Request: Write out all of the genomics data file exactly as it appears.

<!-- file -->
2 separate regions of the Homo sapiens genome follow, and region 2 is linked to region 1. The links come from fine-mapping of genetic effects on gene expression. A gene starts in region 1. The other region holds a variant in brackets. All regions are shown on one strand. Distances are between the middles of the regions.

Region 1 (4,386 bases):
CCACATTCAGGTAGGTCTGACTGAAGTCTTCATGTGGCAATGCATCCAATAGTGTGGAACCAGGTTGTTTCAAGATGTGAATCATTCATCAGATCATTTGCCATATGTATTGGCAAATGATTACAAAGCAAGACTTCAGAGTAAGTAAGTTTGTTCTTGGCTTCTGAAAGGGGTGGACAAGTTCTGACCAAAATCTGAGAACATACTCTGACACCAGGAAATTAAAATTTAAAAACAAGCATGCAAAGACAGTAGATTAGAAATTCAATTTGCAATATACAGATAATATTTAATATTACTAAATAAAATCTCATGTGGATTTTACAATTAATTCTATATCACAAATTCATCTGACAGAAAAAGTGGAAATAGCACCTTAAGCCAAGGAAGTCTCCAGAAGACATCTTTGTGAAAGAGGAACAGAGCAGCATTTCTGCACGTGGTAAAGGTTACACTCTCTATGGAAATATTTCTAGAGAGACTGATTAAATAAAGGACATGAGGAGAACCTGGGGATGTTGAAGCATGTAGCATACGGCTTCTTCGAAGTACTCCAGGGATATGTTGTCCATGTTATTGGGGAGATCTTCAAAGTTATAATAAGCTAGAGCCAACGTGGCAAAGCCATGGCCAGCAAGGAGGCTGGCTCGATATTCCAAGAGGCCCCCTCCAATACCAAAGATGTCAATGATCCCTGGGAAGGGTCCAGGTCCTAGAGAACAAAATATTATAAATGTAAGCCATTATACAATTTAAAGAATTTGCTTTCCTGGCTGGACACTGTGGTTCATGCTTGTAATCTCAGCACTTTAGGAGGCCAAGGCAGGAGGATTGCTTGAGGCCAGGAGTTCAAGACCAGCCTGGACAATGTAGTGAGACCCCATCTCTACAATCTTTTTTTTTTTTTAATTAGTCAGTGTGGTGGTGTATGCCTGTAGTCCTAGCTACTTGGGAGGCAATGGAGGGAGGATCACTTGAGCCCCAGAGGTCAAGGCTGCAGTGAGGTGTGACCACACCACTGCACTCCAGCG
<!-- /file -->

2 separate regions of the Homo sapiens genome follow, and region 2 is linked to region 1. The links come from fine-mapping of genetic effects on gene expression. A gene starts in region 1. The other region holds a variant in brackets. All regions are shown on one strand. Distances are between the middles of the regions.

Region 1 (4,386 bases):
CCACATTCAGGTAGGTCTGACTGAAGTCTTCATGTGGCAATGCATCCAATAGTGTGGAACCAGGTTGTTTCAAGATGTGAATCATTCATCAGATCATTTGCCATATGTATTGGCAAATGATTACAAAGCAAGACTTCAGAGTAAGTAAGTTTGTTCTTGGCTTCTGAAAGGGGTGGACAAGTTCTGACCAAAATCTGAGAACATACTCTGACACCAGGAAATTAAAATTTAAAAACAAGCATGCAAAGACAGTAGATTAGAAATTCAATTTGCAATATACAGATAATATTTAATATTACTAAATAAAATCTCATGTGGATTTTACAATTAATTCTATATCACAAATTCATCTGACAGAAAAAGTGGAAATAGCACCTTAAGCCAAGGAAGTCTCCAGAAGACATCTTTGTGAAAGAGGAACAGAGCAGCATTTCTGCACGTGGTAAAGGTTACACTCTCTATGGAAATATTTCTAGAGAGACTGATTAAATAAAGGACATGAGGAGAACCTGGGGATGTTGAAGCATGTAGCATACGGCTTCTTCGAAGTACTCCAGGGATATGTTGTCCATGTTATTGGGGAGATCTTCAAAGTTATAATAAGCTAGAGCCAACGTGGCAAAGCCATGGCCAGCAAGGAGGCTGGCTCGATATTCCAAGAGGCCCCCTCCAATACCAAAGATGTCAATGATCCCTGGGAAGGGTCCAGGTCCTAGAGAACAAAATATTATAAATGTAAGCCATTATACAATTTAAAGAATTTGCTTTCCTGGCTGGACACTGTGGTTCATGCTTGTAATCTCAGCACTTTAGGAGGCCAAGGCAGGAGGATTGCTTGAGGCCAGGAGTTCAAGACCAGCCTGGACAATGTAGTGAGACCCCATCTCTACAATCTTTTTTTTTTTTTAATTAGTCAGTGTGGTGGTGTATGCCTGTAGTCCTAGCTACTTGGGAGGCAATGGAGGGAGGATCACTTGAGCCCCAGAGGTCAAGGCTGCAGTGAGGTGTGACCACACCACTGCACTCCAGCG